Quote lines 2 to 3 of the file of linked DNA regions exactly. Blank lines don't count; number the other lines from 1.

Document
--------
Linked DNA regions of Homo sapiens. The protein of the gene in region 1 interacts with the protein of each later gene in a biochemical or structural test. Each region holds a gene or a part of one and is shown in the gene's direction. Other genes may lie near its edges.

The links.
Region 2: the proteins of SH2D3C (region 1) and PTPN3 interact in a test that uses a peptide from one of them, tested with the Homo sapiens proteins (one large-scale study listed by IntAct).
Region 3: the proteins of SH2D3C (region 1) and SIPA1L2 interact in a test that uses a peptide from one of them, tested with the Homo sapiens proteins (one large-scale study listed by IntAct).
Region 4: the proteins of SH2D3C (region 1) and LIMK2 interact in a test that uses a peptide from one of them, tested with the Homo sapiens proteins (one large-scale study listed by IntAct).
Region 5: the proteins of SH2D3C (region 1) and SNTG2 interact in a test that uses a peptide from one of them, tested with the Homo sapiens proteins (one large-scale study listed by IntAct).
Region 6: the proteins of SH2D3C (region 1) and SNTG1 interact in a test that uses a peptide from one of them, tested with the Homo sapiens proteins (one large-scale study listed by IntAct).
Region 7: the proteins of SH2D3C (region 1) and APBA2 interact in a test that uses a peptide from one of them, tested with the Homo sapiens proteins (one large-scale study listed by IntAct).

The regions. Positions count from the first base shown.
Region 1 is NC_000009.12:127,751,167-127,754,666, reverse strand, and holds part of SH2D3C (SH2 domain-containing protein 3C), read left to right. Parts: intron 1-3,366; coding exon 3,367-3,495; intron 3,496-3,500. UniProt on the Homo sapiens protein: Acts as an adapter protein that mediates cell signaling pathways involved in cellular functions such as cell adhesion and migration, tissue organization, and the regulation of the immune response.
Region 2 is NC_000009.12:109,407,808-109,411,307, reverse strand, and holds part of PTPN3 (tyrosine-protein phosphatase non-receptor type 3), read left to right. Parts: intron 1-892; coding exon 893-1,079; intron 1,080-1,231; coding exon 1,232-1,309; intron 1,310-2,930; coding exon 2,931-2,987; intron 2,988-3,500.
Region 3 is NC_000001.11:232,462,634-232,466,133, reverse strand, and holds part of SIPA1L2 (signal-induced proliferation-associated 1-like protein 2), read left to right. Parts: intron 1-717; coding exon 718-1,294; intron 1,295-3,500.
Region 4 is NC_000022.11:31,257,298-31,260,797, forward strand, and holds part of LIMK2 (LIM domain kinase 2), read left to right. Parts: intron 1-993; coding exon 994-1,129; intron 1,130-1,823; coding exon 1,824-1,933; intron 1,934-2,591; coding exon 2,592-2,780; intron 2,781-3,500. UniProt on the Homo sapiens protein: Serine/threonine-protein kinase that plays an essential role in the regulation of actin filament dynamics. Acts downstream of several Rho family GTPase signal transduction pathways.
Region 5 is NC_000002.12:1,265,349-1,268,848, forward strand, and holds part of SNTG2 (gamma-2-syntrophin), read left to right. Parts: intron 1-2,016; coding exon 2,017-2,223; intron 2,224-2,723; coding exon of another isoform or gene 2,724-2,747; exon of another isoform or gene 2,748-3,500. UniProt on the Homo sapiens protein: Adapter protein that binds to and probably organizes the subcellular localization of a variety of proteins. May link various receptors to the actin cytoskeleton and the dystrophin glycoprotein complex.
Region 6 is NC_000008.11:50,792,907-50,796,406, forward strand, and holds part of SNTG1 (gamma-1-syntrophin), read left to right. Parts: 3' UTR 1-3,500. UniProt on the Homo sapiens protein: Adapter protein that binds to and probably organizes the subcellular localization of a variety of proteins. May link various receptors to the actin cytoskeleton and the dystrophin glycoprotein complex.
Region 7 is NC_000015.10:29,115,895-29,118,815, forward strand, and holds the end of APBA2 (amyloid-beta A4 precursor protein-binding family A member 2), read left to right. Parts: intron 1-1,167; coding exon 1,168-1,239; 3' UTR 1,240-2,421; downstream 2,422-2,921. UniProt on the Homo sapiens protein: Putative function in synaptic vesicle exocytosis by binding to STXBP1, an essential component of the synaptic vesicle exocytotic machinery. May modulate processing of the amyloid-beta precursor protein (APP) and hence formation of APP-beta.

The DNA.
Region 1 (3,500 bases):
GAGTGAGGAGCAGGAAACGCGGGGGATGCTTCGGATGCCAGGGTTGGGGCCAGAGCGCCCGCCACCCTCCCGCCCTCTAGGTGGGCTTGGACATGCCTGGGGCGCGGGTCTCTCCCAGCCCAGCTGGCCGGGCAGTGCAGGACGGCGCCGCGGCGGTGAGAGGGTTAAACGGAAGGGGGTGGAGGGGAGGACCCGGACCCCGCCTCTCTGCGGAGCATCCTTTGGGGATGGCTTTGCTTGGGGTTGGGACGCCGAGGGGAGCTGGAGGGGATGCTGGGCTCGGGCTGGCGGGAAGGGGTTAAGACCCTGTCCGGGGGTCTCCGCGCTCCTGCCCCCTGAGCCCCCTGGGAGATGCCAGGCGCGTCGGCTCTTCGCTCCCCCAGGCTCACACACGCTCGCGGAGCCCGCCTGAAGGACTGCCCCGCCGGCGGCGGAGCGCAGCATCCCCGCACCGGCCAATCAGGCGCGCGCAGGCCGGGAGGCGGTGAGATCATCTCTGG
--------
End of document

The links.
Region 2: the proteins of SH2D3C (region 1) and PTPN3 interact in a test that uses a peptide from one of them, tested with the Homo sapiens proteins (one large-scale study listed by IntAct).